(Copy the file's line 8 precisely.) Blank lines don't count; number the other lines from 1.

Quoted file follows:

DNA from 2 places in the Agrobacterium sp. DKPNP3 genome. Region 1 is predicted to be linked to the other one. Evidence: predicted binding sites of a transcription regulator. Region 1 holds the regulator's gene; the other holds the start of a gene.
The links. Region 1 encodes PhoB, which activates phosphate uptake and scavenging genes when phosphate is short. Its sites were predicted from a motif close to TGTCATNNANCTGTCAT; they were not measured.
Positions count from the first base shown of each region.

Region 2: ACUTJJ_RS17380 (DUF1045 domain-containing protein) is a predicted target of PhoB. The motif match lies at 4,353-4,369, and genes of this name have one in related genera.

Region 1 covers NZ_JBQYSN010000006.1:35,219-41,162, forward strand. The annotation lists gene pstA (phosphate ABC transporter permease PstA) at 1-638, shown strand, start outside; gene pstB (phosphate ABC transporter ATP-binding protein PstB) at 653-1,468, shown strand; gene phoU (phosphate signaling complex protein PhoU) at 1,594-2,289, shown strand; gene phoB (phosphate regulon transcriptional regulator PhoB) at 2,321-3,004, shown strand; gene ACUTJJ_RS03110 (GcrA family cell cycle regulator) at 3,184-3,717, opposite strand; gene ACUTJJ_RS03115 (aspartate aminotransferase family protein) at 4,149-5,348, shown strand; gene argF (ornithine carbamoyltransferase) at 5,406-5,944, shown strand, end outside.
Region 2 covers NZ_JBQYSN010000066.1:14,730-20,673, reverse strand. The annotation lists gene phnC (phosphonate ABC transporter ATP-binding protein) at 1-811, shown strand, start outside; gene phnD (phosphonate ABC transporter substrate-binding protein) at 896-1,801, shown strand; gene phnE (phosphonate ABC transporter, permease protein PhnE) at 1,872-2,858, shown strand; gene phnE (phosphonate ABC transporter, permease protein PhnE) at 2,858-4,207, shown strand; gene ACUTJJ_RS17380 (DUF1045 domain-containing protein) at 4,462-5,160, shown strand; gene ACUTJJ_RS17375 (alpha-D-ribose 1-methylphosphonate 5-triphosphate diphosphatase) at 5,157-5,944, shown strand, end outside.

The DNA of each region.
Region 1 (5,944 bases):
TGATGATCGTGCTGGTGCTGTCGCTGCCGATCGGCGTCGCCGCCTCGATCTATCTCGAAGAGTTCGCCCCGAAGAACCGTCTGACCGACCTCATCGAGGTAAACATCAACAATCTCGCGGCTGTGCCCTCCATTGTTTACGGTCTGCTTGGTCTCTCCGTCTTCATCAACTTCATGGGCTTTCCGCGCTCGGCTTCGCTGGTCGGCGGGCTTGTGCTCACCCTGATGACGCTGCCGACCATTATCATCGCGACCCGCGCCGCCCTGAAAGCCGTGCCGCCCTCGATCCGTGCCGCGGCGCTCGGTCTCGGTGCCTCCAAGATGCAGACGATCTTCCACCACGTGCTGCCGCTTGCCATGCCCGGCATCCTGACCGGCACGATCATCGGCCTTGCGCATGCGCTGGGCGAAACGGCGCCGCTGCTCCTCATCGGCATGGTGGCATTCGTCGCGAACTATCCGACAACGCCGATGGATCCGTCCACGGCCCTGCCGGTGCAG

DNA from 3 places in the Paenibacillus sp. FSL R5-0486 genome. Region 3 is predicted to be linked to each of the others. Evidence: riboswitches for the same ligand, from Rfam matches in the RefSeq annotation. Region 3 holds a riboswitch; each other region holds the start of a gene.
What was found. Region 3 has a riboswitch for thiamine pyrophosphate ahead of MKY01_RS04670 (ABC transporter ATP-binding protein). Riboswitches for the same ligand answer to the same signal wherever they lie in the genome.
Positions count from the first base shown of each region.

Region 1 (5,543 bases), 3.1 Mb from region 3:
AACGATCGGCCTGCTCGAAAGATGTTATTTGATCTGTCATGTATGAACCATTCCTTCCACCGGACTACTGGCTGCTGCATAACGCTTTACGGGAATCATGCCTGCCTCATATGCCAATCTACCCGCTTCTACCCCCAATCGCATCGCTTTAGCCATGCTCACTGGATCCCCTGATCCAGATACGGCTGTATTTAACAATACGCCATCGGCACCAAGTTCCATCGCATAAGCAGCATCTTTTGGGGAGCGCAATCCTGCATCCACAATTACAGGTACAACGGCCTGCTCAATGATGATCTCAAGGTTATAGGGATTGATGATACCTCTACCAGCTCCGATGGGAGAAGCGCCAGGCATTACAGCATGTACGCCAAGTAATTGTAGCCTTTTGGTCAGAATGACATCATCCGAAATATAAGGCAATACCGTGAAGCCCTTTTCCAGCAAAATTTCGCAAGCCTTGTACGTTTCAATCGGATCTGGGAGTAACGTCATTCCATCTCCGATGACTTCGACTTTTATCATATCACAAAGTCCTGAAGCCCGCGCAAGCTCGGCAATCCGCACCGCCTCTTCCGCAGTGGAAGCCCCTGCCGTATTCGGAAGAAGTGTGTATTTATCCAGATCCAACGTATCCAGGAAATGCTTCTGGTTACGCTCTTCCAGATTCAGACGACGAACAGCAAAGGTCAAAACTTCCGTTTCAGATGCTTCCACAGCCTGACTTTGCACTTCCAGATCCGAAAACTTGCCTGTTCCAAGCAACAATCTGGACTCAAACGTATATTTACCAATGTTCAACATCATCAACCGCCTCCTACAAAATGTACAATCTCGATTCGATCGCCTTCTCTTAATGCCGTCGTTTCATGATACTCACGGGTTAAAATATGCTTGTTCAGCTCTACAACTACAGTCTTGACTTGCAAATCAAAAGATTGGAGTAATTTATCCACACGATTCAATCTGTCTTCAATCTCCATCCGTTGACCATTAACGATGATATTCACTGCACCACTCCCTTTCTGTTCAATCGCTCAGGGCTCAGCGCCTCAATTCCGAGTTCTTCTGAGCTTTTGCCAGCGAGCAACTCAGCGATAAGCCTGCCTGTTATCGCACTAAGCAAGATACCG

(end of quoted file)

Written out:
Region 1 (5,944 bases):